There is something wrong with Trumpian at home Green paperVictory – and not only because Oscar-winning screenwriter Nick Vallelonga is a spirit related to anti-Muslim conspiracy theory. As our current president, the film went through a controversial campaign: beyond these tweets suppressed, the public relations team had to face the movie star who was pronouncing the word N on stage, the contesting Shirley family publicly characterize the central role. and with the discovery discovered that Farrelly used to whip his penis on the set as a joke. Any other year, only one of these scandals could have reversed the chances of the film at the Oscars. But Green paper has survived everything. Sounds familiar?

To be clear, I do not mean that it's a film with a sensitivity of right, exactly. In any case, it is well intentional – against intolerance and for equality, with few things that could be called explicitly racist (even if these are scenes where Tony reproaches the Doc for not know ").[his] people's music or forcing him to try fried chicken are very worthy of cringe). If something, Green paper feels like a very centralizing Democrat choice: a film for people who consider themselves as liberal, but who also feel nervous about a "radical" identity politics This is a film that Bradley Whitford's character get out to boast of seeing three times in the theaters.

Green paper
Photo: Universal Pictures

No, if the election of 2016 until the end of last night's Oscars has a strong smell, it is rather the rejection of progress and the reaffirmation of old-school, cinematographic and cultural values. When Moonlight won two years ago, it seemed revolutionary, as a turning point for the Academy. Here is a truly independent film, made with a small budget, about black identity and the strange desire – the kind of film, in other words, that never wins the award for best film and is generally considered as lucky to have even been nominated. (This is also the rare case where the Oscars honored what could be the best film of the year, which is a real revolution for this organization.) Now, I doubt that those who voted for Green paper this year staged something like a conscious revolt or a reaction against Moonlight and all his victory was destined for the film culture and the apparently evolving preferences of the Academy. But to choose Green paper among a range of cooler, more daring films is to express unconsciously the nostalgia of another time – of a film that captures the sensation, but also perhaps the outdated cultural attitudes, of the cinema of yesterday. Even if you do not see anything political in the victory, it represents at least a regression taste: Make good movies again, etc.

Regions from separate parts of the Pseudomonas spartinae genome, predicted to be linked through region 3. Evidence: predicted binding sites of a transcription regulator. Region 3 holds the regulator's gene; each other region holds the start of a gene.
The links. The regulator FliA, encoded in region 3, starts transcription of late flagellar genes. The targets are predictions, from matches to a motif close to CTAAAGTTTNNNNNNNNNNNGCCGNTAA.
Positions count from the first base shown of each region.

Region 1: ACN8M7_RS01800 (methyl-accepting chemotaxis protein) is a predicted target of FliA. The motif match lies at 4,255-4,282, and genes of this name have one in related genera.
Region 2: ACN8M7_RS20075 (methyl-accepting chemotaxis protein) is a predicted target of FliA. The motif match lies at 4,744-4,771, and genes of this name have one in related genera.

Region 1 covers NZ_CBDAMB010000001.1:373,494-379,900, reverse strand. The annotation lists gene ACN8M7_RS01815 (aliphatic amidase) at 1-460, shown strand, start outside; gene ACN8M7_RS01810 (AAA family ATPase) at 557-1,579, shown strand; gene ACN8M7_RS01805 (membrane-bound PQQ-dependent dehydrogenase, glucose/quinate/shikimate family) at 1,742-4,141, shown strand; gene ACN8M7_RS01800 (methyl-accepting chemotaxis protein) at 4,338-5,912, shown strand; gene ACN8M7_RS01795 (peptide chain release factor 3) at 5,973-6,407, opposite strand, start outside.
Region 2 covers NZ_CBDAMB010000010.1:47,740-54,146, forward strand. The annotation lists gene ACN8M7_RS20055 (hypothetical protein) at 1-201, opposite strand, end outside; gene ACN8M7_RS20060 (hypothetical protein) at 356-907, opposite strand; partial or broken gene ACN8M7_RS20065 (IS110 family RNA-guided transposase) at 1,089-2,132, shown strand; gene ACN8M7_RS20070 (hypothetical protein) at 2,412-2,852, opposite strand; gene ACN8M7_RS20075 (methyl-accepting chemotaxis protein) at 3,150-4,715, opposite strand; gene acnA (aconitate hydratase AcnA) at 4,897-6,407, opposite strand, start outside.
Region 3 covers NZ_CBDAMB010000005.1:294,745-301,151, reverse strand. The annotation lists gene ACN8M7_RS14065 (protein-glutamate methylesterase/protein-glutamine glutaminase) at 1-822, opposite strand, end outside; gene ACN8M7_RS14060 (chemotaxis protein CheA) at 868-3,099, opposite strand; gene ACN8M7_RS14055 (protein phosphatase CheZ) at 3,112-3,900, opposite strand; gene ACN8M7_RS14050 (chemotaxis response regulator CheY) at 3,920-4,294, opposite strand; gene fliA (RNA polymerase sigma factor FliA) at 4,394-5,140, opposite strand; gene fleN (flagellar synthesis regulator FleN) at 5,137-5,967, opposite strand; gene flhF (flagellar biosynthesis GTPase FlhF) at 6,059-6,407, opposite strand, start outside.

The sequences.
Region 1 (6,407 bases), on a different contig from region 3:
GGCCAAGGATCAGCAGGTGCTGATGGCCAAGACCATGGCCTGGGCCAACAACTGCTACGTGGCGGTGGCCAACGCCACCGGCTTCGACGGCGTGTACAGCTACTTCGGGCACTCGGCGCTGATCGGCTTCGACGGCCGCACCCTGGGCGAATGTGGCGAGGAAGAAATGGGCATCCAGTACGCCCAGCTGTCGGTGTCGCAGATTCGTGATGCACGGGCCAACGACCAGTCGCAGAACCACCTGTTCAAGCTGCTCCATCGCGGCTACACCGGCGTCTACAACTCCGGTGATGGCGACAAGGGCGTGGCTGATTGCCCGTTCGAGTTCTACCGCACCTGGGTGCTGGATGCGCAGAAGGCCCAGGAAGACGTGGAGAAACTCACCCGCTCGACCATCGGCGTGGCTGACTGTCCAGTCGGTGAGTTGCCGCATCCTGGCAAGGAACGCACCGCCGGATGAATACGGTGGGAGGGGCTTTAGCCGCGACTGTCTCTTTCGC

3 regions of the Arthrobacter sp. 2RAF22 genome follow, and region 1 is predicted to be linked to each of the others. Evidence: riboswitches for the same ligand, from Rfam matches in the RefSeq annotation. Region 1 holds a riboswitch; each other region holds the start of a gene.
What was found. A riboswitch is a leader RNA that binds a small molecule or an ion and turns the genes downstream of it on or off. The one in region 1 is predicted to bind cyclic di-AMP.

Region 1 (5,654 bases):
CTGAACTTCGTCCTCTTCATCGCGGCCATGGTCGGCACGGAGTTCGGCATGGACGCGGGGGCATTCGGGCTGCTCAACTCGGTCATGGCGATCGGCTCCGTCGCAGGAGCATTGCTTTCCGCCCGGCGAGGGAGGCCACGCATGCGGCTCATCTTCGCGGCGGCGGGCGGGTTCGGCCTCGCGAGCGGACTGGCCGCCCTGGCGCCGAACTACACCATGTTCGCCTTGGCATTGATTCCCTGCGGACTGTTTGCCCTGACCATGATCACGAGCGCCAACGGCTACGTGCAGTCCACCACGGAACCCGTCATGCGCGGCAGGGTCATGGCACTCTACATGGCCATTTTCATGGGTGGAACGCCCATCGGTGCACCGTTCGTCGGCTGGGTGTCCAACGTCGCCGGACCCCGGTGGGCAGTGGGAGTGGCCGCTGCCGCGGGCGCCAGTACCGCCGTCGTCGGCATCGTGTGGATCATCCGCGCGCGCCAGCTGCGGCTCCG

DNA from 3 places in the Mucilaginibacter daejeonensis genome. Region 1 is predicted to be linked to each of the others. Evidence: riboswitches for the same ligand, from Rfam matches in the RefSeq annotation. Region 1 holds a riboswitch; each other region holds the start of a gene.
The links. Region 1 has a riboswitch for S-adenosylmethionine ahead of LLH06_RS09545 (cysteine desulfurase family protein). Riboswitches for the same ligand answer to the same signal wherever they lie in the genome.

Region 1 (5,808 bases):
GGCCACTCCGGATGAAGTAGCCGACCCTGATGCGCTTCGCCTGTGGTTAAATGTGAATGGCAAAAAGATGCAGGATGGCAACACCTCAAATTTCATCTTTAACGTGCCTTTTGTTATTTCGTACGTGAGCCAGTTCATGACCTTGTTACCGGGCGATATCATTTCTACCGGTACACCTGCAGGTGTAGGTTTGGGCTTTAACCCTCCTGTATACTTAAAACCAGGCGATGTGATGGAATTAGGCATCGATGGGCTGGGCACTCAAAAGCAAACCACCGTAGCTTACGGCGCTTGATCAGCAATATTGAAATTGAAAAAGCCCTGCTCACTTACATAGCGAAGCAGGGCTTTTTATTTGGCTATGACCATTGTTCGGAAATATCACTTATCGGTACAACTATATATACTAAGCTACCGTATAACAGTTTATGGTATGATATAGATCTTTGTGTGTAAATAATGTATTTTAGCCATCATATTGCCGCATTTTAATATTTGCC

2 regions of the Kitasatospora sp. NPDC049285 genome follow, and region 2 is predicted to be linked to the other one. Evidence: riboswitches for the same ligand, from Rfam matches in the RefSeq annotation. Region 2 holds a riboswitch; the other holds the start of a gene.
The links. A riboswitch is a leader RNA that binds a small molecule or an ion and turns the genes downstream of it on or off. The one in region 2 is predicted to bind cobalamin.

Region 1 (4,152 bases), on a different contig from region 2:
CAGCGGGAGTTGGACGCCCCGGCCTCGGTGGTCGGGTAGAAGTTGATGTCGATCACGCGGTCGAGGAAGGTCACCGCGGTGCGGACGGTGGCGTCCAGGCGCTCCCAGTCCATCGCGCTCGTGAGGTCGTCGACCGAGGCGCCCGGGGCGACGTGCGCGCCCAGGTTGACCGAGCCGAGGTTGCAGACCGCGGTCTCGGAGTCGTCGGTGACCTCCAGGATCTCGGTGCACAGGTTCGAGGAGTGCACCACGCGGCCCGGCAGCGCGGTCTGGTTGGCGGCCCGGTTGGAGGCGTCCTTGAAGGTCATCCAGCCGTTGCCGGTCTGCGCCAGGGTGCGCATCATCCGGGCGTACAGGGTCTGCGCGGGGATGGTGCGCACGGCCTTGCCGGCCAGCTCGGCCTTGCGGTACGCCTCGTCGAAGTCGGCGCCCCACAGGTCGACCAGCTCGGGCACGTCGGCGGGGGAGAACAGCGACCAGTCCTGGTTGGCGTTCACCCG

There has been a lot of talk, both here and elsewhere, about the "new academy" – about how the organization reorganized following the #OscarsSoWhite controversy, inviting members from around the world to try to give at least the appearance of diversifying its older, white and male members. Many, including myself, probably attributed MoonlightThe victory for these new voices, including a group of international writers with sensations supposedly much colder than those who have selected Oscar winners for decades. Finally, we thought that the Academy would go beyond outdated ideas about what makes a movie worth. Without knowing who voted for what and why, Green paperThe victory suggests that the new Academy is not so different, at least as far as voting habits are concerned, from the old Academy. This suggests that this group still has a long way to go – and perhaps the Oscars, like the country they are standing in, are slowly moving forward, taking a step backward for every step forward. For more than one reason, let's hope the results will be better in 2020.